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Richard
Richard, Lawyer
Category: Real Estate Law
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Experience:  32 years of experience as lawyer in Texas. I'm also a Real Estate developer.
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I just received a Notice of Intent to Foreclose. The house

Customer Question

I just received a Notice of Intent to Foreclose. The house was recently appraised for about 50% of what is owed on the mortgage. I cannot afford to keep the house (due to death of spouse last August, 2012) and would like to do a deed in lieu of title. My mortgager is Wells Fargo. What are the requirements for a deed in lieu of title? If Wells Fargo will not do this, which would be the "best" way to go: bankruptcy or foreclosure? I obviously don't want to do either of these, but I may have to.

My son-in-law is the PR of my husband's estate and he spoke with a real estate agent who said a short sale is not likely due to the 2 mortgages on the house. Original mortgage balance is approx $98k and the 2nd lien is approx $40k. The house & land (1acre) was appraised at $70k.
Submitted: 1 year ago.
Category: Real Estate Law
Expert:  Richard replied 1 year ago.
Welcome! My goal is to do my very best to understand your situation and to provide a full and complete answer for you.

Good morning. Is WF the lender on both mortgages?
Customer: replied 1 year ago.

No WF is the lender only on the 1st mortgage.

Expert:  Richard replied 1 year ago.
Thanks so much for following up. Given that there are two different lenders are involved, the agent was right in that a deed in lieu is probably not going likely to be possible. That's because a deed in lieu with the first lender does not extinguish the lien of the second lender and would result in the first lender getting the property subject to the second lien. And, the second lienholder is not likely to release its lien because it is getting nothing in the deed in lieu. Only a foreclosure automatically will extinguish the junior liens...so the first lender is going to need to foreclose to get rid of the second lien. So, just stop making the payments and let the first lender foreclose. Maryland, unfortunately, is a deficiency state...which means the lender can pursue the borrower for the deficiency...the amount owed over the amount of the foreclosure sale. But, there is not need to file bankruptcy yet. Whether or not the bank will pursue a deficiency judgment depends upon their assessment of the collectibility of a deficiency judgment. So, if you can convince them there is nothing for them to get, and that if they were to pursue a judgment, you would simply file for bankruptcy protection and get the judgment discharged—and even if you have no intention of doing so, it is still good leverage with the bank because they do not know whether or not you would… then it is unlikely the lender will spend the time and money necessary to get a judgment they believe is uncollectible in the end. If they do in the end decide to pursue the deficiency, you can always file bankruptcy at that time to discharge the judgment.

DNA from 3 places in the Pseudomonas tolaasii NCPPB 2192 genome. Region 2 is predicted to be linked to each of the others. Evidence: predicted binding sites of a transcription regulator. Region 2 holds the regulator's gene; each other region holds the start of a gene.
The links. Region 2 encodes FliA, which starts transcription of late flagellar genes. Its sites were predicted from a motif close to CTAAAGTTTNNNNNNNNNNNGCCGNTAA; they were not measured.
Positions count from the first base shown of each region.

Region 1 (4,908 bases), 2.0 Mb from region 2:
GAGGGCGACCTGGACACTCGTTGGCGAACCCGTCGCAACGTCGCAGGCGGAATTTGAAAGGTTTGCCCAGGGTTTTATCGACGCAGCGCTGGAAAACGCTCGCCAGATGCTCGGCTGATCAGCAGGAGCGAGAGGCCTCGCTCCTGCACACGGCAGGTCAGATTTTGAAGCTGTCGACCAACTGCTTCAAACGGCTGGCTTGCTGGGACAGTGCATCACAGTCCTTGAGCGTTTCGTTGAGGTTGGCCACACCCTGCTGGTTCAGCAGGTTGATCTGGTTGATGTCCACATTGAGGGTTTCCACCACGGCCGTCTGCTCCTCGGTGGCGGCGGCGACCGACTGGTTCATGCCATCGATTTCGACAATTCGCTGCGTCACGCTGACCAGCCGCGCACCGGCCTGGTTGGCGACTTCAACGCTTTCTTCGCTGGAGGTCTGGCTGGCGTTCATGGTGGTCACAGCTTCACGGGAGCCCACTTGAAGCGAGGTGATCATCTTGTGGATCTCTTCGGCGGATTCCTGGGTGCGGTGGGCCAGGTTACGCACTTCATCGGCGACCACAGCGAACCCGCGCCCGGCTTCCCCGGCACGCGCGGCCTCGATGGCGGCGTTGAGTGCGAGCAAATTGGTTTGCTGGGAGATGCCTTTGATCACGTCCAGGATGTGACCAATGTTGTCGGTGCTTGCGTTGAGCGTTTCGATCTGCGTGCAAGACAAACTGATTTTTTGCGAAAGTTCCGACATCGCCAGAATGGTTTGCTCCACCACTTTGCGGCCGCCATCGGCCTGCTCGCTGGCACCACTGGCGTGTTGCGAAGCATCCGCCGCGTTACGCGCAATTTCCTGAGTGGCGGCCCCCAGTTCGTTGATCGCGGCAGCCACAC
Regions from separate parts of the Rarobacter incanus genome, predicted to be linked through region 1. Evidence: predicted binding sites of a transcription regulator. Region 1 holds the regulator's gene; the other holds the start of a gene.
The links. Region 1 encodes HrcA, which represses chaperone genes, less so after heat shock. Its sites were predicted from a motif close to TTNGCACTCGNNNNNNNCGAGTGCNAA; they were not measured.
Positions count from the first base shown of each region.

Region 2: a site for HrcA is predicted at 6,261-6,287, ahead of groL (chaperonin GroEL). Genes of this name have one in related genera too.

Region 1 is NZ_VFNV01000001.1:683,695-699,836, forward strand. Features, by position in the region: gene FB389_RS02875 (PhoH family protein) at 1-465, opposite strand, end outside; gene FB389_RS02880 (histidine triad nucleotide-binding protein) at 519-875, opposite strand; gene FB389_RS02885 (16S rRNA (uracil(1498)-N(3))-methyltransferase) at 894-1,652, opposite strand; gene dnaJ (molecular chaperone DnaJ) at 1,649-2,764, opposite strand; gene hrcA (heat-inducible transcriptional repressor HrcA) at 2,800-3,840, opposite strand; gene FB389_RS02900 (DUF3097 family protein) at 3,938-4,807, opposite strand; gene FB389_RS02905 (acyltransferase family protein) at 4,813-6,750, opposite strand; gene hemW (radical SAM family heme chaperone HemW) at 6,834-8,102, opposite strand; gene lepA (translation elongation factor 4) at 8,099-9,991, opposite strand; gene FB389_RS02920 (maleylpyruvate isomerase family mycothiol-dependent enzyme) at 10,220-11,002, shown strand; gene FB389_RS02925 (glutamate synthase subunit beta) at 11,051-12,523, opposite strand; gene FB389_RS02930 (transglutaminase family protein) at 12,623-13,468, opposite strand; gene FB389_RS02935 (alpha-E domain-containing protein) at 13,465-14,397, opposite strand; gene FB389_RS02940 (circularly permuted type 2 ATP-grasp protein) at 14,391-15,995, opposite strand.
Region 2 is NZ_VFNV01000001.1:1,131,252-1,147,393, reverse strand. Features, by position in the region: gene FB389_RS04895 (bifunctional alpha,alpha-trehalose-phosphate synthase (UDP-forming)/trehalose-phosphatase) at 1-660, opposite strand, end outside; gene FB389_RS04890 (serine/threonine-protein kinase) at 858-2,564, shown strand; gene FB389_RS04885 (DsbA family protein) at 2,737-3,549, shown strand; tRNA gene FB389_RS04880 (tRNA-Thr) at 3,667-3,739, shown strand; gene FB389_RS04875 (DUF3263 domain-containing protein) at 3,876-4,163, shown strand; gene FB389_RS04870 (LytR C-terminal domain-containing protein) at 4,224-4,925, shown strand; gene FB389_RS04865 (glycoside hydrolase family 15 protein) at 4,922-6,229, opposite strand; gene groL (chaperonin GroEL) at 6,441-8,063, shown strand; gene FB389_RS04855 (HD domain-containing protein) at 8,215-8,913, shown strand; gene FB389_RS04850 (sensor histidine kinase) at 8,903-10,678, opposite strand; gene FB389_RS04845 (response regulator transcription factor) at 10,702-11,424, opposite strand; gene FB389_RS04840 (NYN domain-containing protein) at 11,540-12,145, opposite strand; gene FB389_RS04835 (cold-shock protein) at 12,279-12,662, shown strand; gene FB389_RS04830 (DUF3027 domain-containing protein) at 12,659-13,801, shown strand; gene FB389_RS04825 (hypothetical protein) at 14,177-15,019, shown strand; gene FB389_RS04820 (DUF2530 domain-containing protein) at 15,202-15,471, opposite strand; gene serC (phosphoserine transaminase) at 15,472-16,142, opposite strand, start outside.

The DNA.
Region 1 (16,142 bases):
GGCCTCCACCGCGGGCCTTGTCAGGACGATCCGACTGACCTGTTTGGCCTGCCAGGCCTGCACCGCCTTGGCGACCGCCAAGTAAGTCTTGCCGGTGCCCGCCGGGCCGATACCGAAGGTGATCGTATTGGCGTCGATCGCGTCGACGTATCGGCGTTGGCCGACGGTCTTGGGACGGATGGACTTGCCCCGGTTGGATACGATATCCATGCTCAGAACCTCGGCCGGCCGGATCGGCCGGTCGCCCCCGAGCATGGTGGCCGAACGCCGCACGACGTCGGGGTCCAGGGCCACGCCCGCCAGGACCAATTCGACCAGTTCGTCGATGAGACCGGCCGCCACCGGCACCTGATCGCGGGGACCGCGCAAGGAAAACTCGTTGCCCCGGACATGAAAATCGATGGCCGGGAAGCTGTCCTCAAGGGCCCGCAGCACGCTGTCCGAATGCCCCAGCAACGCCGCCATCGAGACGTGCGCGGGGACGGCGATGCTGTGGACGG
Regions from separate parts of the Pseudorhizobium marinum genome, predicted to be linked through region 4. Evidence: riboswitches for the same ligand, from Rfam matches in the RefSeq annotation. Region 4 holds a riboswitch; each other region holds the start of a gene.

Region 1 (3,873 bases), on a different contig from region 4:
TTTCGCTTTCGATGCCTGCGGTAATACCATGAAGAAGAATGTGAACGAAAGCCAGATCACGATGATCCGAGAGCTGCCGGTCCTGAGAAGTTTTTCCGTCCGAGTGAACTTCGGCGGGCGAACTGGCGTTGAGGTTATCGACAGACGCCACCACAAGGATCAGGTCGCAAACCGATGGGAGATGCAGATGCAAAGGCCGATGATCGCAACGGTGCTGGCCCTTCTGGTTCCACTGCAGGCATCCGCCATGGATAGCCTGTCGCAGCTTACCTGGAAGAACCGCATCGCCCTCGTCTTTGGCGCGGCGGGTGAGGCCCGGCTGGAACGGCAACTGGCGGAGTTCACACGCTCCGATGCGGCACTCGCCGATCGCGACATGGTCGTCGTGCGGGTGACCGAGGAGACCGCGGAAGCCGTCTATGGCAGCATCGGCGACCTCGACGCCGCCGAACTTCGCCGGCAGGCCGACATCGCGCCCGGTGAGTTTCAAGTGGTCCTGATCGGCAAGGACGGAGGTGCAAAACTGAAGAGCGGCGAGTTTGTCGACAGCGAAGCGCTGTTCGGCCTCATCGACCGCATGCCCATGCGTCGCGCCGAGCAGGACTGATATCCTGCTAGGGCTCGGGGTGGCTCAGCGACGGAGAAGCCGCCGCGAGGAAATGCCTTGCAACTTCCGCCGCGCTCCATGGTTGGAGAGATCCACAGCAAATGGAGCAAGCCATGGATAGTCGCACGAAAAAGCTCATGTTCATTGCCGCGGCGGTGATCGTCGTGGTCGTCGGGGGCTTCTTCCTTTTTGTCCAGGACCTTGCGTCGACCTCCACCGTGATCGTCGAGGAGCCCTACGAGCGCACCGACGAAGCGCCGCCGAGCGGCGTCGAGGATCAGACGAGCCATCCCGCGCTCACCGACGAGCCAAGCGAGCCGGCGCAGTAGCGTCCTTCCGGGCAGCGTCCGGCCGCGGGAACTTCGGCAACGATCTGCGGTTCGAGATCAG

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Customer: replied 1 year ago.

Additional facts that may be pertinent: the 2nd lien was in my husband's name only. He filed for bankruptcy about 18 mos prior to his death and was discharged from the 2nd mortgage.

Expert:  Richard replied 1 year ago.
Thanks for clarification. The bankruptcy would have eliminated his and his estate's personal liability for the second loan. And, of course, you have no personal liability for the second loan because you didn't sign it. But, the bankruptcy would not have discharged the loan itself and the lender's lien on the property. So, the lien survived the bankruptcy and thus would only be discharged by a foreclosure or the lender agreeing to release it. And, the lender simply has no incentive to release the lien for nothing.
Richard, Lawyer
Category: Real Estate Law
Satisfied Customers: 47087
Experience: 32 years of experience as lawyer in Texas. I'm also a Real Estate developer.
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Expert:  Richard replied 1 year ago.
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